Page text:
But I haven’t stopped reading – as if! I’ve just started “Braiding Sweetgrass” by Robin Wall Kimmerer and “Finding the Mother Tree” by Suzanne Simard. It’s fascinating to read them in parallel because it brings out the poignancy of the conflict between Native Americans and the settlers who displaced them. They each tell their story from a different perspective although they are both scientists separated by generations from the original offence. The third book isn’t much more than a pamphlet entitled “Start to Identify Composite Flowers” by Faith Anstey, but she’s obviously a gifted teacher and I learned things I hadn’t previously known from the top of page one, so it makes up for its brevity by being extremely useful and a good deal lighter to carry around than the Book of Stace which weighs in at two and a half pounds and twelve hundred and fifty pages – even printed on bible thickness paper, which befits its status in the botanical heavens.

Home on the range


Well, sort of – although this isn’t home, rather a borrowed kitchen in the summer where we cooked some great food for all the family. However, the range – or the stove is a wonderful place of retreat when everything is going to hell in a handcart, and that certainly seems to be the case in the UK where we, or the government, have managed to create an extra crisis as if environmental extinctions and global heating weren’t bad enough. We’re poised on the edge of withdrawing from the EU in pursuit of some bizarre dream that we can relocate in another age.  Even a member of our family (fortunately not one we have to see very much of) opined yesterday that it would be lovely to go back to the 60’s.  ‘Be careful what you wish for’, I thought, as I tried not to bite the end off my tongue.

It all adds up to a terribly depressing and stressful time as we are being lured into a distraction robbery by a bunch of people I would gladly introduce to some of the unregulated dark and satanic mills I’ve had the misfortune to work in. BUT – it is what it is, and we may yet escape from the gimlet eyed brexit evangelicals.  Tomorrow will tell.

So today was supposed to be a bit of R & R after a very busy week and my first thought was to do some drawing, but that idea soon wilted like a warm lettuce as he “what’s the point” feeling swept over me.  There were jobs lining up on the list so in the end we went to the garden centre and bought the first seeds for the 2020 season, and ordered some more on the internet.  Preparing for the spring does, at least, inject a bit of joy into the procedings and thereafter I tied myself to the cooker and cooked as if my life depended on it. I quite enjoy batch cooking and so I did 6Kg of ragu to be portioned up for the freezer, I roasted a chicken, flaked the meat off and made stock, I made tomato soup with yet another batch of fruit, drank copious expressos and forgot that we have virtually no freezer space – that’s the problem with displacement activity, it always seems to displace the most important bit of the brain.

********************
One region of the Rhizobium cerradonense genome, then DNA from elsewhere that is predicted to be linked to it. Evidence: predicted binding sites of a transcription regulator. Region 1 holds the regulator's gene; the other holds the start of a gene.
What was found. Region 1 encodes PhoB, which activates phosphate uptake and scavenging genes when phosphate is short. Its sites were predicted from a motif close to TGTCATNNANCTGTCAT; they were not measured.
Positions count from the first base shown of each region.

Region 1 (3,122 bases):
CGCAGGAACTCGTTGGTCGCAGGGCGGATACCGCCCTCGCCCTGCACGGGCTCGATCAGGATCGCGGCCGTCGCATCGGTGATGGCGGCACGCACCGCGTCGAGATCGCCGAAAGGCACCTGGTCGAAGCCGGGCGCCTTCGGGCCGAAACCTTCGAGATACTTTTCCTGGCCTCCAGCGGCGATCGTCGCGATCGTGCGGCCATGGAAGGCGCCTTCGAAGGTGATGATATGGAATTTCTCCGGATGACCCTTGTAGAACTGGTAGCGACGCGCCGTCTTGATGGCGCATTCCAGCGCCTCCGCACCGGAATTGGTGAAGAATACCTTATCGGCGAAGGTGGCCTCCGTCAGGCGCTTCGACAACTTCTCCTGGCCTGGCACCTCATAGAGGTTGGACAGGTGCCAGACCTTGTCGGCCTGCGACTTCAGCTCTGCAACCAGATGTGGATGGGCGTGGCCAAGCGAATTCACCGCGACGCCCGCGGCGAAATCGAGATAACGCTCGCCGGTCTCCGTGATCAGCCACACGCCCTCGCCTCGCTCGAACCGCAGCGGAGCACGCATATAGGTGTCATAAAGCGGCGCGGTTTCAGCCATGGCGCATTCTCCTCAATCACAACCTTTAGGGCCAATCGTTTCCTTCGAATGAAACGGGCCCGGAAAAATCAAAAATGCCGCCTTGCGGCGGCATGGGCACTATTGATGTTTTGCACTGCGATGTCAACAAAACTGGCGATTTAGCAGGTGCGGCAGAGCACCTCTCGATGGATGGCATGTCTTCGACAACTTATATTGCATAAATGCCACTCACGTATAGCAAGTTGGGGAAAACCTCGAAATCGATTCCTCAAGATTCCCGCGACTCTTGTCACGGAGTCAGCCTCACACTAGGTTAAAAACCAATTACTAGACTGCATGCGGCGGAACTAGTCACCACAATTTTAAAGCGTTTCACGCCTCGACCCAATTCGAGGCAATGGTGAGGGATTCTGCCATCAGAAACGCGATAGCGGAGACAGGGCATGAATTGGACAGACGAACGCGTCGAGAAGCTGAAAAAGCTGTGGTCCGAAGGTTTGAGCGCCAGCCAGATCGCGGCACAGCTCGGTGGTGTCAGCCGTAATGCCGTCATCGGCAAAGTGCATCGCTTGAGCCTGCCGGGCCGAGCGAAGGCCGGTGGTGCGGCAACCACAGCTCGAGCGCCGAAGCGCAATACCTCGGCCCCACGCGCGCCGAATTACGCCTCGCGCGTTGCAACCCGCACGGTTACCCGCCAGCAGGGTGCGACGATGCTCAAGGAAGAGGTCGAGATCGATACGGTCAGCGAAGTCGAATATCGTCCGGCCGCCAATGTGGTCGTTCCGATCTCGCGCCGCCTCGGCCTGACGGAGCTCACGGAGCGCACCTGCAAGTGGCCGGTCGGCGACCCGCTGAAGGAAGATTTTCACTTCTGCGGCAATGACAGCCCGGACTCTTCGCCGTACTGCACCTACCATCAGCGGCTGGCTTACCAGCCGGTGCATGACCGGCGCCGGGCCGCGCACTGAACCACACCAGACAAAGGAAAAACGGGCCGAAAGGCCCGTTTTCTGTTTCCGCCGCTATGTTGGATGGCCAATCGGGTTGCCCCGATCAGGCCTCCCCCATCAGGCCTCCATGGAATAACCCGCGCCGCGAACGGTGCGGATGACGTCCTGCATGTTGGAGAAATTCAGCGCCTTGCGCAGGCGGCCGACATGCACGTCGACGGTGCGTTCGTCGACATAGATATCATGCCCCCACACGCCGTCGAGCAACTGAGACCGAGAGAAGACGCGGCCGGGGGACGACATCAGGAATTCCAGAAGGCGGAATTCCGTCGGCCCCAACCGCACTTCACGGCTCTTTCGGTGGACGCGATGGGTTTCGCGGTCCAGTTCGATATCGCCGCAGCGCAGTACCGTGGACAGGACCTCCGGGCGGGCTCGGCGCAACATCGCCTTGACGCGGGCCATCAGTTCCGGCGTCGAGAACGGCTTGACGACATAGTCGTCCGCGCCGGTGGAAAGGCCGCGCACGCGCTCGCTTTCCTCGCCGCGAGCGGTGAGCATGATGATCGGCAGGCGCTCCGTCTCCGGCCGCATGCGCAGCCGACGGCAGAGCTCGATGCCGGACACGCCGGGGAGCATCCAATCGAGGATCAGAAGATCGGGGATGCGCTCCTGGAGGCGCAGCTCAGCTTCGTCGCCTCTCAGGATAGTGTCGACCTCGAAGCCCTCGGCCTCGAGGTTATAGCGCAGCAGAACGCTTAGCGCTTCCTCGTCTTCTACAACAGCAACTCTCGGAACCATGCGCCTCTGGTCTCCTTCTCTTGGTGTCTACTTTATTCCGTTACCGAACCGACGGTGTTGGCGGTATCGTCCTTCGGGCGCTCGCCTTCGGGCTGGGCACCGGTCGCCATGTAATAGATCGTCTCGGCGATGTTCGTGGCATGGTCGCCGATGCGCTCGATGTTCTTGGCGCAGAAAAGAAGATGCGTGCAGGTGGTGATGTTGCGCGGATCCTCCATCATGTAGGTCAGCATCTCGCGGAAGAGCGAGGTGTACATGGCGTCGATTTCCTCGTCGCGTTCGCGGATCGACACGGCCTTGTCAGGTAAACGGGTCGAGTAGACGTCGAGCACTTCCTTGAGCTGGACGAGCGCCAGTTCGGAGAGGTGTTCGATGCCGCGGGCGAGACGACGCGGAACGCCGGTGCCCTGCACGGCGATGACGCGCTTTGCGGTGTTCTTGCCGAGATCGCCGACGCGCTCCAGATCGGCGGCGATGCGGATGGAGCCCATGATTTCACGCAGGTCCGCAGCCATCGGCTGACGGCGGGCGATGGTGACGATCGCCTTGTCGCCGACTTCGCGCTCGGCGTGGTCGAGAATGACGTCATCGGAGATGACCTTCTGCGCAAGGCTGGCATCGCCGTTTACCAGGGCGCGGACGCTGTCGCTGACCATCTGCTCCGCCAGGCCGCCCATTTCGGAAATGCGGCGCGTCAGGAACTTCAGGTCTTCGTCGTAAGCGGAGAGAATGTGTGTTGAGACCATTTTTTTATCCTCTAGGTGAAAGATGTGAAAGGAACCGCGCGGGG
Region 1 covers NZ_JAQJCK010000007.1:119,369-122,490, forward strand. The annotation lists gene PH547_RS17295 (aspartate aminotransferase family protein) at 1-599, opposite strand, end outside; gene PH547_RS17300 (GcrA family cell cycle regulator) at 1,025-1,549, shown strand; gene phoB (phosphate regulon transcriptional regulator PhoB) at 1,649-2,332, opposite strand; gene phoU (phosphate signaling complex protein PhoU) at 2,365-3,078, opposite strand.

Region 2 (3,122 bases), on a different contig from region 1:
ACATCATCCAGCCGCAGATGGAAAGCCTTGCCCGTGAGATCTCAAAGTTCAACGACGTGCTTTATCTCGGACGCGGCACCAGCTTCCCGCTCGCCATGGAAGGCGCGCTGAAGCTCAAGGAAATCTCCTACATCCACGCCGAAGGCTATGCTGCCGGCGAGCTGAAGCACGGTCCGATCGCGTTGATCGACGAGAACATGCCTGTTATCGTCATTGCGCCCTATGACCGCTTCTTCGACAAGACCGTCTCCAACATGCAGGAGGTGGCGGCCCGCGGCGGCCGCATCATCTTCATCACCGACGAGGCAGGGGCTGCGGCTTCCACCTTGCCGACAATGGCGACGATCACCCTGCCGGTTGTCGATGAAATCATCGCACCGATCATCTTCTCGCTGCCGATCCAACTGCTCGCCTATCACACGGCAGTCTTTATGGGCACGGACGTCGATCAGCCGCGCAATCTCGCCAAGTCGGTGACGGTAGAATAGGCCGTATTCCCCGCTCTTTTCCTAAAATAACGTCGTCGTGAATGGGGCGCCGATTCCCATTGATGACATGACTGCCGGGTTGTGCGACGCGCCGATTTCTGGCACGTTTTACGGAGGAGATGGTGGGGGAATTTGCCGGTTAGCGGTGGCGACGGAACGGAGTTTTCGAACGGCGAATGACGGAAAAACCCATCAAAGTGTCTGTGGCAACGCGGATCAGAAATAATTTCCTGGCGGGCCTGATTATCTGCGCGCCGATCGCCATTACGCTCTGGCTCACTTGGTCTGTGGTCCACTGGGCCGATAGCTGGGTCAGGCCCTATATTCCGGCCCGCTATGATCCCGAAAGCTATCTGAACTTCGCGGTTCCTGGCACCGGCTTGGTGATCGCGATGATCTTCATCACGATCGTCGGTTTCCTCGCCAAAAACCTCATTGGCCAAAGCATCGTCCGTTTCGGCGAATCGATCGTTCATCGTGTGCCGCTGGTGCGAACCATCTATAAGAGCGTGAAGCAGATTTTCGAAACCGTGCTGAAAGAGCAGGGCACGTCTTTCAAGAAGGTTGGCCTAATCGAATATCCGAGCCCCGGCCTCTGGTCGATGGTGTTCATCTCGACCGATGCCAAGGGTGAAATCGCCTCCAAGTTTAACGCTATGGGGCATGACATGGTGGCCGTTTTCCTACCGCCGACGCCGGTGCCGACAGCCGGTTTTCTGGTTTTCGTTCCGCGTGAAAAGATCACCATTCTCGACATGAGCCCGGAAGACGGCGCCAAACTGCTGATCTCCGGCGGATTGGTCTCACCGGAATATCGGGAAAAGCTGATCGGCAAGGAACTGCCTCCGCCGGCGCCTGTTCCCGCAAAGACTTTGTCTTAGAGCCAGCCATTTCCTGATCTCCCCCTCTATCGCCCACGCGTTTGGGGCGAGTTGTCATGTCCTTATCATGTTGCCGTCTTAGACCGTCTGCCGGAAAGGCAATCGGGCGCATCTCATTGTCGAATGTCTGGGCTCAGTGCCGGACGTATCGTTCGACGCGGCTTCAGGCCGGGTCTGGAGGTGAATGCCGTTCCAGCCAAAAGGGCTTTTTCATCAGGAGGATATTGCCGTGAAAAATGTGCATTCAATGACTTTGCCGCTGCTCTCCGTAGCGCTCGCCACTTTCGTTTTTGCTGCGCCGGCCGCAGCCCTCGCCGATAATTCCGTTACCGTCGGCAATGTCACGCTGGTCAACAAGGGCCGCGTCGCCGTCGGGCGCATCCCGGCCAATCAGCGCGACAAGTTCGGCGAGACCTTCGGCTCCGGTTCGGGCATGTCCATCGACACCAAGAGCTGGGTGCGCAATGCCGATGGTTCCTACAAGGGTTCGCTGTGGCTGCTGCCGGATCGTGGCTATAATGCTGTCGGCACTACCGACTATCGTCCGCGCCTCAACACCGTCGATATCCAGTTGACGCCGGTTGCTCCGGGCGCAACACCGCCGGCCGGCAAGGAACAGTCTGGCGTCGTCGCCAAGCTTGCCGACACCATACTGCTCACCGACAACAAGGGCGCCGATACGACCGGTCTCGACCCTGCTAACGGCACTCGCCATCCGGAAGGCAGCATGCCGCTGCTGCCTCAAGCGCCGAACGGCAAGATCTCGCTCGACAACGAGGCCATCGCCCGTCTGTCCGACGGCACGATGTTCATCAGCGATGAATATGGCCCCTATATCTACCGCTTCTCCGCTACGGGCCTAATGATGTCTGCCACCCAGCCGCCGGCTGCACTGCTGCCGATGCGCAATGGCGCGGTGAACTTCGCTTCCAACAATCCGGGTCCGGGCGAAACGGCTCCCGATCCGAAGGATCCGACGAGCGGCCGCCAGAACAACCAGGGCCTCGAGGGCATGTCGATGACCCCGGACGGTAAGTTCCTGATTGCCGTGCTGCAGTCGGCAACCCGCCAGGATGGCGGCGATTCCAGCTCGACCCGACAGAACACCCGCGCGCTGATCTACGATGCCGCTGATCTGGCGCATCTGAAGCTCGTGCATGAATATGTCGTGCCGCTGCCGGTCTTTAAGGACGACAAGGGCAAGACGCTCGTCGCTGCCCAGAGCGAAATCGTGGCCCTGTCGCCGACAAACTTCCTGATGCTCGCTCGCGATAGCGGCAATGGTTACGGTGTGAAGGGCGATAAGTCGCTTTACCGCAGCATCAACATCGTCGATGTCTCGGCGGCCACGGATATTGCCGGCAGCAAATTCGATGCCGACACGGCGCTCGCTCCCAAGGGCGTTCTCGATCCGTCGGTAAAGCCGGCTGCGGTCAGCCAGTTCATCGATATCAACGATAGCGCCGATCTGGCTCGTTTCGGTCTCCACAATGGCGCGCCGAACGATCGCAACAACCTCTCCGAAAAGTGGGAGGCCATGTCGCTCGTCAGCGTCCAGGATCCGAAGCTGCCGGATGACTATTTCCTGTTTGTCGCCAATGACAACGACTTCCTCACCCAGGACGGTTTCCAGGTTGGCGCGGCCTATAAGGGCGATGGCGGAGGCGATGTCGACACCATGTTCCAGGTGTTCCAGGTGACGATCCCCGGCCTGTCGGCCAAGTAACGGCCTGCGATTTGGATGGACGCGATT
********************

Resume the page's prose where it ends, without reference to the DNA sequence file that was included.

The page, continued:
One aspect of the difficulty with getting on with drawing is the fact that we’ve just been to an exhibition of the Bath Society of Botanical Artists. In fact we’ve been twice and I’ll probably find an excuse to go again.  My teacher has a piece in, and she’s also recently published a book which I bought. She (Julia Trickey – “Botanical Artistry”, Two Rivers Press) is inspiring and daunting, and she’s a great teacher.  When I look at my work after having seen some of the work on display, I know I’ve got a million miles to go.  My last big project ended in hundreds of preparatory drawings and photos but collapsed in the face of the challenge.  Being the kind of person I am, (I hate failing), one of the purchases in the garden centre was a single hyacinth bulb which, when it flowers, will enable me to complete the project and move on. You can’t wait for inspiration to call, it has to be willpower plus technique, I’m not Michelangelo!